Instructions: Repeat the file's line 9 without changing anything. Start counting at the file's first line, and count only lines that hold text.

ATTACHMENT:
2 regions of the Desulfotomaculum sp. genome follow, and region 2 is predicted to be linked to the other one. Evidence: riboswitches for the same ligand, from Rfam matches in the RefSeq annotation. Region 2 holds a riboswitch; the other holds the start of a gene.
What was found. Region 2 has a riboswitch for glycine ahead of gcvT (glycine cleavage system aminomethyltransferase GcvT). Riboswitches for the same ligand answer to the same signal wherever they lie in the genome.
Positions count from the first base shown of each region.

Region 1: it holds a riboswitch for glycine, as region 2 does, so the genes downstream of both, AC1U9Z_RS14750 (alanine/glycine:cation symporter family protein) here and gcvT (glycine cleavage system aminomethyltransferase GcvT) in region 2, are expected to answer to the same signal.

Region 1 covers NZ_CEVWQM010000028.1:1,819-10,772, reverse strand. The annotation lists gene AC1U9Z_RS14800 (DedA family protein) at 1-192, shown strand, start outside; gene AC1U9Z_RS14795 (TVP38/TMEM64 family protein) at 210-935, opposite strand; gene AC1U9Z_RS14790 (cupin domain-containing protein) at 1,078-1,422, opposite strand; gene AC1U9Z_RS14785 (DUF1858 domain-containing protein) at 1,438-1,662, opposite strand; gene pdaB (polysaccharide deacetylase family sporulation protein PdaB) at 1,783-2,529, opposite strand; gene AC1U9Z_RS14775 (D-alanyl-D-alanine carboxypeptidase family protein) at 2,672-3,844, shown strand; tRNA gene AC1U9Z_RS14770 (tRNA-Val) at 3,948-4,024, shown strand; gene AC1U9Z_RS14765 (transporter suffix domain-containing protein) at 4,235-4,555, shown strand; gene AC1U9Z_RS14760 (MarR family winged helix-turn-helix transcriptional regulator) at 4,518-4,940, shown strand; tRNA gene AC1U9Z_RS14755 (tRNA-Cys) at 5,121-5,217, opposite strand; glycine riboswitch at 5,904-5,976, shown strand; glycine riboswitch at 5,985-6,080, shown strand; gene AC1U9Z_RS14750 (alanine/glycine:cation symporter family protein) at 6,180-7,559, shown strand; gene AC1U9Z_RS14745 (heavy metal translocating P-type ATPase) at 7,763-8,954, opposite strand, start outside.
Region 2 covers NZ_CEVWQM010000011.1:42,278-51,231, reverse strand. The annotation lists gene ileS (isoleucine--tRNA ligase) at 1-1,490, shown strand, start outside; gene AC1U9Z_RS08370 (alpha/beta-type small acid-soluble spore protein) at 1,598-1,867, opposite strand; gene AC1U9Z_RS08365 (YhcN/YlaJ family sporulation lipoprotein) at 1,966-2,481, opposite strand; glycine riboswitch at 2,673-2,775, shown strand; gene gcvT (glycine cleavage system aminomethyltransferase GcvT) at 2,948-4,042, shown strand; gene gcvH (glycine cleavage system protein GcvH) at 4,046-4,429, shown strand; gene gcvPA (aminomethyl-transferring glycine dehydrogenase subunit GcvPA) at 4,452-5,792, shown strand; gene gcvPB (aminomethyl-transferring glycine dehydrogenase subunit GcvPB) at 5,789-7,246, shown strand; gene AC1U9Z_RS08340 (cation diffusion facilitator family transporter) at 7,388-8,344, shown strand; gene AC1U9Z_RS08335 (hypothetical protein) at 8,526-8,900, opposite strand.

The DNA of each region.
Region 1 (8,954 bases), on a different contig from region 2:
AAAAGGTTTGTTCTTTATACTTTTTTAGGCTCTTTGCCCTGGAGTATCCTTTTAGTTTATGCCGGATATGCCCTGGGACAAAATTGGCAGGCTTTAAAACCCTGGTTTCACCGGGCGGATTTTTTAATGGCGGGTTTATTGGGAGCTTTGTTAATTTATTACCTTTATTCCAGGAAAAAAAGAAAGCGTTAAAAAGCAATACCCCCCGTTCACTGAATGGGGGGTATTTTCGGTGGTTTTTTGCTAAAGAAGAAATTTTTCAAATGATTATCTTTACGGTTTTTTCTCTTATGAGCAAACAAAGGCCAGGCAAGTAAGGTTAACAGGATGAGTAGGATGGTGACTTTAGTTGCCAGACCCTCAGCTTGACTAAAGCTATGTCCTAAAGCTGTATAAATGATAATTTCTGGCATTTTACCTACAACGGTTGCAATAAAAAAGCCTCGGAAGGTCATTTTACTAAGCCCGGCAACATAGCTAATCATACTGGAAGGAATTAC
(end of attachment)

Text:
AAAAGGTTTGTTCTTTATACTTTTTTAGGCTCTTTGCCCTGGAGTATCCTTTTAGTTTATGCCGGATATGCCCTGGGACAAAATTGGCAGGCTTTAAAACCCTGGTTTCACCGGGCGGATTTTTTAATGGCGGGTTTATTGGGAGCTTTGTTAATTTATTACCTTTATTCCAGGAAAAAAAGAAAGCGTTAAAAAGCAATACCCCCCGTTCACTGAATGGGGGGTATTTTCGGTGGTTTTTTGCTAAAGAAGAAATTTTTCAAATGATTATCTTTACGGTTTTTTCTCTTATGAGCAAACAAAGGCCAGGCAAGTAAGGTTAACAGGATGAGTAGGATGGTGACTTTAGTTGCCAGACCCTCAGCTTGACTAAAGCTATGTCCTAAAGCTGTATAAATGATAATTTCTGGCATTTTACCTACAACGGTTGCAATAAAAAAGCCTCGGAAGGTCATTTTACTAAGCCCGGCAACATAGCTAATCATACTGGAAGGAATTAC